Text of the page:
A top T-Mobile US (NYSE:TMUS) executive said that the carrier plans to make more "uncarrier" announcements throughout this year and next year in an effort to shake up the industry and maintain its momentum in the market. T-Mobile CFO Braxton Carter also said the operator sees low-band spectrum as "very important" to its future, and is very interested in the FCC's upcoming 600 MHz incentive auction of TV broadcaster spectrum.
In an appearance at the J.P. Morgan Global Technology, Media and Telecom Conference, Carter was questioned whether T-Mobile has additional "uncarrier" announcements planned. "Absolutely," he responded. "This is all part of a continuum. And it's all additive.
"We have several other very interesting initiatives planned for this year and next year," Carter said. "We have no intention whatsoever of stopping the innovation."
However, Carter sidestepped a question about whether T-Mobile would lower its service pricing in an effort to challenge its larger rivals Verizon Wireless (NYSE: VZ) and AT&T Mobility (NYSE: T). "We do need to have a return" for the carrier's shareholders, Carter said.
T-Mobile has added 6.1 million total customers in the past four quarters since it launched its uncarrier ad campaign, which initially focused on uncoupling the price of a phone from the price of T-Mobile service. The campaign has since expanded to include free data for tablet users, discounted roaming costs and paying customers' Early Termination Fees when they switch to T-Mobile.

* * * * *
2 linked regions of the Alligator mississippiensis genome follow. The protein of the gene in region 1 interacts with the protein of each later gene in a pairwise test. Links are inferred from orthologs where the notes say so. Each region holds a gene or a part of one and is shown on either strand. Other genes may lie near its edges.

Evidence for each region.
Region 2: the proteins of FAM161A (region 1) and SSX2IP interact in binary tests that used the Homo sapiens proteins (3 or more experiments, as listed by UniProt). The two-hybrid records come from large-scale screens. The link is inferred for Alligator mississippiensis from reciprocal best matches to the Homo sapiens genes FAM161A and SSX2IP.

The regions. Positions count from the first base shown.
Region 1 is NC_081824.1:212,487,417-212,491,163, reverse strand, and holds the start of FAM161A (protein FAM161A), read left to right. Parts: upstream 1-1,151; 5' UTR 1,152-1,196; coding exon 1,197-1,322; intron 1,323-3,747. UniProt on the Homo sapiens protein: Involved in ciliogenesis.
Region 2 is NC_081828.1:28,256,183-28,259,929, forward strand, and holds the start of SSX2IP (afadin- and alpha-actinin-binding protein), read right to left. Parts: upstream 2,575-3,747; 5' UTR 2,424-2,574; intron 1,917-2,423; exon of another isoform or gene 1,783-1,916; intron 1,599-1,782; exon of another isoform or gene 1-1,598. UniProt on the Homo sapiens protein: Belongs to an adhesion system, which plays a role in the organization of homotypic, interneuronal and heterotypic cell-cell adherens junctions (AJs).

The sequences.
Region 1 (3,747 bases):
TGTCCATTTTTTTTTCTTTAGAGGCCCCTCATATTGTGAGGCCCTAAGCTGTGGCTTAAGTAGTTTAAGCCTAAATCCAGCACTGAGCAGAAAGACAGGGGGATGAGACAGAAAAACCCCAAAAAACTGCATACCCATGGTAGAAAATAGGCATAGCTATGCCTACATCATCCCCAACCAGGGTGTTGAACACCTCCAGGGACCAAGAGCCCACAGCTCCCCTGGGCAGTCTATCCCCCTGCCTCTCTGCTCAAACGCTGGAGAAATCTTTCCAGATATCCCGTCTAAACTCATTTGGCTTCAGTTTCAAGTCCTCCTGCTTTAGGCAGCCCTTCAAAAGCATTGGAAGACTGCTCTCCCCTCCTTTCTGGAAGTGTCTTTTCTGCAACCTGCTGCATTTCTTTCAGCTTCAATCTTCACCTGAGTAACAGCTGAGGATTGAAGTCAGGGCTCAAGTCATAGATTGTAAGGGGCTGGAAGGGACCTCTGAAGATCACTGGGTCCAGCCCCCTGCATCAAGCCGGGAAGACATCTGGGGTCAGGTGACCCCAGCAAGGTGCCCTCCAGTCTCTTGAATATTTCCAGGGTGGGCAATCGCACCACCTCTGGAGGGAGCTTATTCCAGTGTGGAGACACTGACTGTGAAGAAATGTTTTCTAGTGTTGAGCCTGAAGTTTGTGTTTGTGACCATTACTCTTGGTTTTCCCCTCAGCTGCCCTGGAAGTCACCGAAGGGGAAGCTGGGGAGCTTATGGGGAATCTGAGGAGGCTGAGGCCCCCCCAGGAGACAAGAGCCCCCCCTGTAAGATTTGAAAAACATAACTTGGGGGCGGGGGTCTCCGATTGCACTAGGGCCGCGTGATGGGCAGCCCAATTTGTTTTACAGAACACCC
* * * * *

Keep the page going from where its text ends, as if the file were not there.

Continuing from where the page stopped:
Carter also discussed T-Mobile's desire to acquire more low-band spectrum, likely through next year's 600 MHz spectrum auction. "We're very excited about it," Carter said of the auction. He said T-Mobile may participate in this year's AWS-3 auction, but noted that "our priority is low-band [spectrum]."
"What we don't have today is a contiguous nationwide low-band (spectrum). And that's very important," Carter said, explaining that, with mid-band spectrum like 1900 MHz, it takes three towers to cover the same geography as one tower of low-band spectrum like 600 MHz.
"Our priority is really to build out a nationwide footprint" with low-band spectrum, Carter said, adding that T-Mobile's acquisition of Verizon Wireless' 700 MHz A Block spectrum for $2.4 billion earlier this year represents a step in that direction.
Carter also said that T-Mobile supports the current structure of the 600 MHz auction, which would offer licenses in 5x5 MHz blocks. "We can execute our business model very effectively with a 5x5 or 6x6 deployment," Carter said. "We think we could get by with 5x5."
Not surprisingly, Carter was questioned about consolation in the wireless industry. Sprint (NYSE: S) and SoftBank have been rumored to be preparing a bid to merge Sprint with T-Mobile--although they could face significant opposition from regulators. Without discussing any specifics, Carter said that T-Mobile would support additional consolidation in the industry.
"If we had the scale that is equivalent to AT&T and Verizon… we would have much more of an ability to compete on all aspects and all levels with AT&T and Verizon," he said. "The uncarrier model would be substantially enhanced with additional scale."
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